Spratt jailed for police assault
Kevin Spratt has been sentenced to a 14-month jail term. Picture: Steve Ferrier/The West Australian

A man assaulted by police who repeatedly tasered him at the Perth Watch House has been sentenced to a 14-month jail term for a spate of offences, including spitting at officers, committed while he was suffering paranoid and delusional beliefs.

Perth Magistrate Robert Young said the offences committed by Kevin John Spratt over two days in January were so serious that a term of imprisonment was the only sentencing option.

Mr Young took into account that Spratt was affected by a mental illness at the time of the offences, having stopped taking his medication and returned to the use of methamphetamines.

He also took into account that the 45-year-old's offending had escalated since the tasering incident at the watch house in 2008, which had attracted significant media exposure and placed Spratt under the unwanted gaze of the public.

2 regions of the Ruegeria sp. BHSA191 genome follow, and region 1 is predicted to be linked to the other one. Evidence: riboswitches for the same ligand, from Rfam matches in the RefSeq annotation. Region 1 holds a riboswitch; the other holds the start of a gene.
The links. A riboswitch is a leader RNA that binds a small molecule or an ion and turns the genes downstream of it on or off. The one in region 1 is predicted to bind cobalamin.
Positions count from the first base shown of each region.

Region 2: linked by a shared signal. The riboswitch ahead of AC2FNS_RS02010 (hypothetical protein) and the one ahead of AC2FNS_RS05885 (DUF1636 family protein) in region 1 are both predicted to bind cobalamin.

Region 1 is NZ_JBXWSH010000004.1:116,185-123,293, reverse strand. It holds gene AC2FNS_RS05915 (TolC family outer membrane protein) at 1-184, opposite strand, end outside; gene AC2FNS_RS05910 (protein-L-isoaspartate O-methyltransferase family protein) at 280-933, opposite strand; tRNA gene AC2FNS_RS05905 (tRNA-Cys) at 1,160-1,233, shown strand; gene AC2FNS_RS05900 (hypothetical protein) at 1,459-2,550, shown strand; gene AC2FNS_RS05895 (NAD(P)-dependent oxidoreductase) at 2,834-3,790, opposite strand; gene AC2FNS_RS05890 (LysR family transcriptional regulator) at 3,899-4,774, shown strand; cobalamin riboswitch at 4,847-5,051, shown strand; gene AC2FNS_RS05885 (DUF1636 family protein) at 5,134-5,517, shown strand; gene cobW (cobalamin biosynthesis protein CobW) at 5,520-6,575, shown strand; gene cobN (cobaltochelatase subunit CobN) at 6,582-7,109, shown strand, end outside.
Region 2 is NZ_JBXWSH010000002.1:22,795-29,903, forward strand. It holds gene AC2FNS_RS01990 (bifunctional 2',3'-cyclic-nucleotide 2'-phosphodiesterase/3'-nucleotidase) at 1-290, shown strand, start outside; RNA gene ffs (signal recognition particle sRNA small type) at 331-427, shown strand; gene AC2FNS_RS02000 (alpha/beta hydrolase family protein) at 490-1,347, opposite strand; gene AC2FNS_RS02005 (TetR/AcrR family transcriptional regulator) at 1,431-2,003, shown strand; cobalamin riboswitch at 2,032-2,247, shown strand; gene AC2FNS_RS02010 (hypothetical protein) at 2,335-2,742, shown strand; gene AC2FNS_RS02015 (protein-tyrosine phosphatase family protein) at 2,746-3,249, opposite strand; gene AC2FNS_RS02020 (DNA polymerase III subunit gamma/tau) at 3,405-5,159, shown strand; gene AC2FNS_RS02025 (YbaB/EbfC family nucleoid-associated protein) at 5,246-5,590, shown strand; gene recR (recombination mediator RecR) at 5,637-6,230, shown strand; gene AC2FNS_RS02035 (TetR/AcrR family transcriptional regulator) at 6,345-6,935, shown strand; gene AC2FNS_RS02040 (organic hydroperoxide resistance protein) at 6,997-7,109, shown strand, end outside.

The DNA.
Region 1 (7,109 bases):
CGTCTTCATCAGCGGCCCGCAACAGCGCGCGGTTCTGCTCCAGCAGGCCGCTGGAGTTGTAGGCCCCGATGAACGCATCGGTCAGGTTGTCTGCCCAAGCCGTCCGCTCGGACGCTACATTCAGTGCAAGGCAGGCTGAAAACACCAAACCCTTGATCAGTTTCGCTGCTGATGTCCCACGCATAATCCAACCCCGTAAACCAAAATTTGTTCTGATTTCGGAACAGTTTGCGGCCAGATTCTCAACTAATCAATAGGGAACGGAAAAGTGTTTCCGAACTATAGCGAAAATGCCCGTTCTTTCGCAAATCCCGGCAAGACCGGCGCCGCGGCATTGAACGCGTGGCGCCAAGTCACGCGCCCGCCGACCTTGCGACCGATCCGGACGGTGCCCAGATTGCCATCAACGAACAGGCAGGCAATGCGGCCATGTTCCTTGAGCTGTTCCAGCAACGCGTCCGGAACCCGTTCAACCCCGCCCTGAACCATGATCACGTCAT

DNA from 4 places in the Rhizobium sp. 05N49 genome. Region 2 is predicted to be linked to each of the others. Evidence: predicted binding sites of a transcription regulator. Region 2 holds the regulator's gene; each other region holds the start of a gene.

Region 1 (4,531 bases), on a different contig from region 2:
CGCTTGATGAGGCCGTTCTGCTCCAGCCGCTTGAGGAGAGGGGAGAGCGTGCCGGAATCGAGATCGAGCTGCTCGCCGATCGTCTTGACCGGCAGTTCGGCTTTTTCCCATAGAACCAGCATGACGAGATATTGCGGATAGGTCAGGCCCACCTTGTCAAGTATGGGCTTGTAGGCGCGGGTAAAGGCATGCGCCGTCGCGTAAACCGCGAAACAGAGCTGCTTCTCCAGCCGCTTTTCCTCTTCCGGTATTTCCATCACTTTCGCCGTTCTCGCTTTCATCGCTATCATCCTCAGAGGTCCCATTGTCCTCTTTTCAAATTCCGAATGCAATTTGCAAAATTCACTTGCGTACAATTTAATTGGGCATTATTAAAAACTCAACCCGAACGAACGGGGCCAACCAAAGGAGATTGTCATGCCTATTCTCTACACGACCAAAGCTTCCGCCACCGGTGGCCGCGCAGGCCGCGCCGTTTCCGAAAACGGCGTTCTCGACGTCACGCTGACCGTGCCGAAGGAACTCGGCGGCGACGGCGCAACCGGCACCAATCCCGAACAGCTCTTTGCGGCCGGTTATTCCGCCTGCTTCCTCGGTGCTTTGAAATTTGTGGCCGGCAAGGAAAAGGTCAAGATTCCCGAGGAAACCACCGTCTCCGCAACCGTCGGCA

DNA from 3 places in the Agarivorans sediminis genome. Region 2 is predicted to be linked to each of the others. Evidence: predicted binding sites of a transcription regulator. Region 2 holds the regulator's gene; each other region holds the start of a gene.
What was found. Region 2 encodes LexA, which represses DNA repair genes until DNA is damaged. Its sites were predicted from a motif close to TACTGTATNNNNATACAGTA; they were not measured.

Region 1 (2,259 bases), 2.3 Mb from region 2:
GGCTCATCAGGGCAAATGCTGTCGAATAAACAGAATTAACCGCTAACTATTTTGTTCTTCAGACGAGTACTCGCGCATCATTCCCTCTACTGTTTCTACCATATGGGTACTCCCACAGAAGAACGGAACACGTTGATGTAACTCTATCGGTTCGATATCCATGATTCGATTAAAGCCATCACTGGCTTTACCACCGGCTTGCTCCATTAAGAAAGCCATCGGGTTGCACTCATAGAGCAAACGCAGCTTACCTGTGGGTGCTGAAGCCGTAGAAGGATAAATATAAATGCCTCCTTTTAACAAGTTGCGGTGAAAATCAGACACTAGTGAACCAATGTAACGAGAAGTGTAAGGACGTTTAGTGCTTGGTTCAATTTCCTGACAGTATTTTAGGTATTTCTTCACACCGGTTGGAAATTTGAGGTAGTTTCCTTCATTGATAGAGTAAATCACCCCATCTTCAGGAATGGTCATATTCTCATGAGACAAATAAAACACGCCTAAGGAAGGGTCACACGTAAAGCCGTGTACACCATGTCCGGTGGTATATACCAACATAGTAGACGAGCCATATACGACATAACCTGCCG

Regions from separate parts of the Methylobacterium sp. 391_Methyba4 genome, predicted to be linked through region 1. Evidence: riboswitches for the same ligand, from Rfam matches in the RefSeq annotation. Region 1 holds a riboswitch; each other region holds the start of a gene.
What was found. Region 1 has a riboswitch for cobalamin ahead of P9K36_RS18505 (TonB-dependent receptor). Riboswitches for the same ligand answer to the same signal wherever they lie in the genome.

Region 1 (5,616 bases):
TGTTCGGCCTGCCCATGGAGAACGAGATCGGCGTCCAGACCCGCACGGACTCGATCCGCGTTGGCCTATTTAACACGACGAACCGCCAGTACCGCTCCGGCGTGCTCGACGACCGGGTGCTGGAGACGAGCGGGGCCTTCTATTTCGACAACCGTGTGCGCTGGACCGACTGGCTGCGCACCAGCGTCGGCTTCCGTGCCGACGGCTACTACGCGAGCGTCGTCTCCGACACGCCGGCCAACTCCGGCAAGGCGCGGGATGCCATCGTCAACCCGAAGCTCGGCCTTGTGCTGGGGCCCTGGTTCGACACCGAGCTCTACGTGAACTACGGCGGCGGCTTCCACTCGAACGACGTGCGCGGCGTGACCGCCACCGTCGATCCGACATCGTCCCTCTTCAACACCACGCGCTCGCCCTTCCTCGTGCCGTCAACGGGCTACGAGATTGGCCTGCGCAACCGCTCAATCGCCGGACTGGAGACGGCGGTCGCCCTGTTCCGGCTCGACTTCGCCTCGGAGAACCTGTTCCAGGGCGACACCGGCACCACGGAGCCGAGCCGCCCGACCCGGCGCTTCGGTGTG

But he said police officers deserved special protection and it was not appropriate for the prison sentence to be suspended.

"Spitting is particularly serious form of assault and police need additional protection," Mr Young said.

Police officers Aaron Grant Strahan and Troy Gregory Tomlinson were each found guilty of three counts of assault over the tasering incident.

They were sentenced to fines of more than $3000 each and suspended jail terms the day before Spratt began committing 11 offences over two days from January 23.

Defence lawyer Hylton Quail told the court this morning that Spratt had been exposed to domestic violence and trauma as a child.

But Mr Quail said the father-of-six did not have a significant criminal record until he was aged in his 30s, when relationship breakdowns led to heavy methamphetamine use which was inextricably linked to his offending.

He said Spratt was suffering an acute situational crisis at the time of the offences, which included paranoid ideation and the belief that he was being followed and watched.

Spratt, who has been in custody for five months, will become eligible for release on parole after serving another two months behind bars.

The West Australian

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